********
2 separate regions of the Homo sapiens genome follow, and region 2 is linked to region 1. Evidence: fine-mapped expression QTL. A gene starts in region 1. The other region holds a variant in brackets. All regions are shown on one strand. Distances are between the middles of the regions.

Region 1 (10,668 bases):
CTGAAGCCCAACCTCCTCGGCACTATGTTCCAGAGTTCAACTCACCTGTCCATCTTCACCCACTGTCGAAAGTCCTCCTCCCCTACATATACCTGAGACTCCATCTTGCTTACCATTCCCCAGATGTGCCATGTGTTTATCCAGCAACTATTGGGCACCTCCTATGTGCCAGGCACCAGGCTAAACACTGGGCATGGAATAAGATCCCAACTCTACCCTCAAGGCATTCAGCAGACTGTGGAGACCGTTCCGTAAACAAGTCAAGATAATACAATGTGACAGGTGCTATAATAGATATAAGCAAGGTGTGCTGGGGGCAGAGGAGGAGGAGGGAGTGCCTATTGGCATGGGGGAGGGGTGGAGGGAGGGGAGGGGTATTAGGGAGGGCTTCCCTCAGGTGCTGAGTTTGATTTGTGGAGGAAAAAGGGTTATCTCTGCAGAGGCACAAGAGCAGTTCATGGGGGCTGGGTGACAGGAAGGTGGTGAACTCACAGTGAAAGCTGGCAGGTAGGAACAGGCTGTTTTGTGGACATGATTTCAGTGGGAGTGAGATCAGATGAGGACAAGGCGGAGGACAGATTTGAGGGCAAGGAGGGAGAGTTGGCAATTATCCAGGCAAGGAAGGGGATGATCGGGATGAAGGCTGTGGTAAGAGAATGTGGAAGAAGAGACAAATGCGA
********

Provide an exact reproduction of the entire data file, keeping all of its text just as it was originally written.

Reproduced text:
2 separate regions of the Homo sapiens genome follow, and region 2 is linked to region 1. Evidence: fine-mapped expression QTL. A gene starts in region 1. The other region holds a variant in brackets. All regions are shown on one strand. Distances are between the middles of the regions.

Region 1 (10,668 bases):
CTGAAGCCCAACCTCCTCGGCACTATGTTCCAGAGTTCAACTCACCTGTCCATCTTCACCCACTGTCGAAAGTCCTCCTCCCCTACATATACCTGAGACTCCATCTTGCTTACCATTCCCCAGATGTGCCATGTGTTTATCCAGCAACTATTGGGCACCTCCTATGTGCCAGGCACCAGGCTAAACACTGGGCATGGAATAAGATCCCAACTCTACCCTCAAGGCATTCAGCAGACTGTGGAGACCGTTCCGTAAACAAGTCAAGATAATACAATGTGACAGGTGCTATAATAGATATAAGCAAGGTGTGCTGGGGGCAGAGGAGGAGGAGGGAGTGCCTATTGGCATGGGGGAGGGGTGGAGGGAGGGGAGGGGTATTAGGGAGGGCTTCCCTCAGGTGCTGAGTTTGATTTGTGGAGGAAAAAGGGTTATCTCTGCAGAGGCACAAGAGCAGTTCATGGGGGCTGGGTGACAGGAAGGTGGTGAACTCACAGTGAAAGCTGGCAGGTAGGAACAGGCTGTTTTGTGGACATGATTTCAGTGGGAGTGAGATCAGATGAGGACAAGGCGGAGGACAGATTTGAGGGCAAGGAGGGAGAGTTGGCAATTATCCAGGCAAGGAAGGGGATGATCGGGATGAAGGCTGTGGTAAGAGAATGTGGAAGAAGAGACAAATGCGA